Highlights World Vision will commit $500 million of private funding to tackle malnutrition over the next five years and will also allocate an additional $700m in nutrition grant-funded programmes. The aid agency’s investment will mean that more than 1 million children will avoid malnutrition. (December 14, 2020) — World Vision International’s President and Chief Executive Officer, Andrew...
“All program areas of World Vision in Honduras, where we care for the wellbeing of vulnerable children and their families are affected by this devastating hurricane,” said Karen Ramos, public engagement director in Honduras.
The WHO plays a critical role in providing surveillance and preparation of emerging disease outbreaks around the world. A halt in funding to WHO could put the U.S. at risk of a coronavirus resurgence or other pandemics in the future.
World Vision, along with humanitarian, development, and global health organizations Bread for the World, CARE, Catholic Relief Services, InterAction, International Rescue Committee, Mercy Corps, ONE, Oxfam, PATH, and Save the Children, are calling on Members of Congress to protect the International Affairs budget in Fiscal Year 2020 (FY20) despite the Administration’s proposed 24 percent cuts
World Vision is deeply concerned for the health and safety of children and families fleeing the violence in Honduras and we urge that measures are taken to appropriately care for these children while they are on the move.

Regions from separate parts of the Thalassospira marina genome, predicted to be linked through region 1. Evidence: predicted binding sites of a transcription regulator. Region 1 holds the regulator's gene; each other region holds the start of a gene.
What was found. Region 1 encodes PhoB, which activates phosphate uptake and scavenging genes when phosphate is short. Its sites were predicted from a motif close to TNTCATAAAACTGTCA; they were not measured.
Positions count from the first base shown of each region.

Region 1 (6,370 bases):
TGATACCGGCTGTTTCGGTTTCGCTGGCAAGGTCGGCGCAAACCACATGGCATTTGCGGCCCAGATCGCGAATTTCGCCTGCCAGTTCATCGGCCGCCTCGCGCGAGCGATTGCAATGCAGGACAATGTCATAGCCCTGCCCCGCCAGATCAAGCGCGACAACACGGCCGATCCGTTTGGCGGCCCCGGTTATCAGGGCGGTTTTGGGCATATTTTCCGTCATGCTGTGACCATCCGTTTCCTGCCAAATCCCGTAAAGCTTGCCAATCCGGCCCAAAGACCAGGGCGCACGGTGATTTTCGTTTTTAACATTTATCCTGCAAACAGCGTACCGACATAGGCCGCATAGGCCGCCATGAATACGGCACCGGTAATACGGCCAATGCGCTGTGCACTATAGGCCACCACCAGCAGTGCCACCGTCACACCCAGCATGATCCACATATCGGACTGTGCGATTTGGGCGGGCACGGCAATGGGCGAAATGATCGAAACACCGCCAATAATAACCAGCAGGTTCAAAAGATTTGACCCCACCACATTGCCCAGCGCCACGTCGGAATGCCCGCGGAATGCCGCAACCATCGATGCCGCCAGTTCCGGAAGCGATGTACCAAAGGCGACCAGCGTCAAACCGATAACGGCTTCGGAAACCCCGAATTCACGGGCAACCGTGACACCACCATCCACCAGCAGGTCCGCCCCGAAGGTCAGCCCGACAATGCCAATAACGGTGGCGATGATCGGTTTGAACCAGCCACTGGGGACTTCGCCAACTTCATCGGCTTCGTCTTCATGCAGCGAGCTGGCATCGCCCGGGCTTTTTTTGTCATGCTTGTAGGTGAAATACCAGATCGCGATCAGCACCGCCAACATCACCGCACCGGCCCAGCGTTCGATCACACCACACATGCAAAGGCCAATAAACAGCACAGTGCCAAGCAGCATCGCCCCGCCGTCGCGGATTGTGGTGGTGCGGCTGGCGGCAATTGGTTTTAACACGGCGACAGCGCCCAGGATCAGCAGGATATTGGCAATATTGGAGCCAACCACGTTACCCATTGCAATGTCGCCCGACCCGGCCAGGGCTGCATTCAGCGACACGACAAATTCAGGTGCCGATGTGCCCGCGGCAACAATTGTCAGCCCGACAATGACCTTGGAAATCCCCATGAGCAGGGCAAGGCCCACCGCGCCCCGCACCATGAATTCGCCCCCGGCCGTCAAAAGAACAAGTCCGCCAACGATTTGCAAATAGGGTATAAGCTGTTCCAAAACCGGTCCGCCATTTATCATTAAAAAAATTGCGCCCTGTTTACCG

The Humanitarian Disaster Institute (HDI) awarded Richard Stearns, retiring president of World Vision U.S., their first annual Humanitarian Leadership Award for “exemplary leadership in the humanitarian field over the entirety of his career.” His wife Reneé was also honored, in recognition of her own contributions in this field and her faithful support of her husband Rich and the work of World Vision.
As a child-focused Christian organization, World Vision believes that God intended that children be cared for and protected in a family environment, and urges the U.S. Government to find family centered and child-focused solutions to immigration detention.
Mother Teresa inspired millions at the 1994 National Prayer Breakfast in Washington, D.C., when she told attendees how she responded to mothers with unwanted pregnancies. “We have sent word to the clinics, to the hospitals and police stations: “Please don’t destroy the child; we will take the child.”
After protesters shouting “Go home” turned back busloads of immigrant mothers and children in Murrieta, Calif., a furious Cardinal Timothy M. Dolan, the Roman Catholic archbishop of New York, sat down at his notepad and drafted a blog post detailing his shame at the episode, writing, “It was un-American; it was unbiblical; it was inhumane.”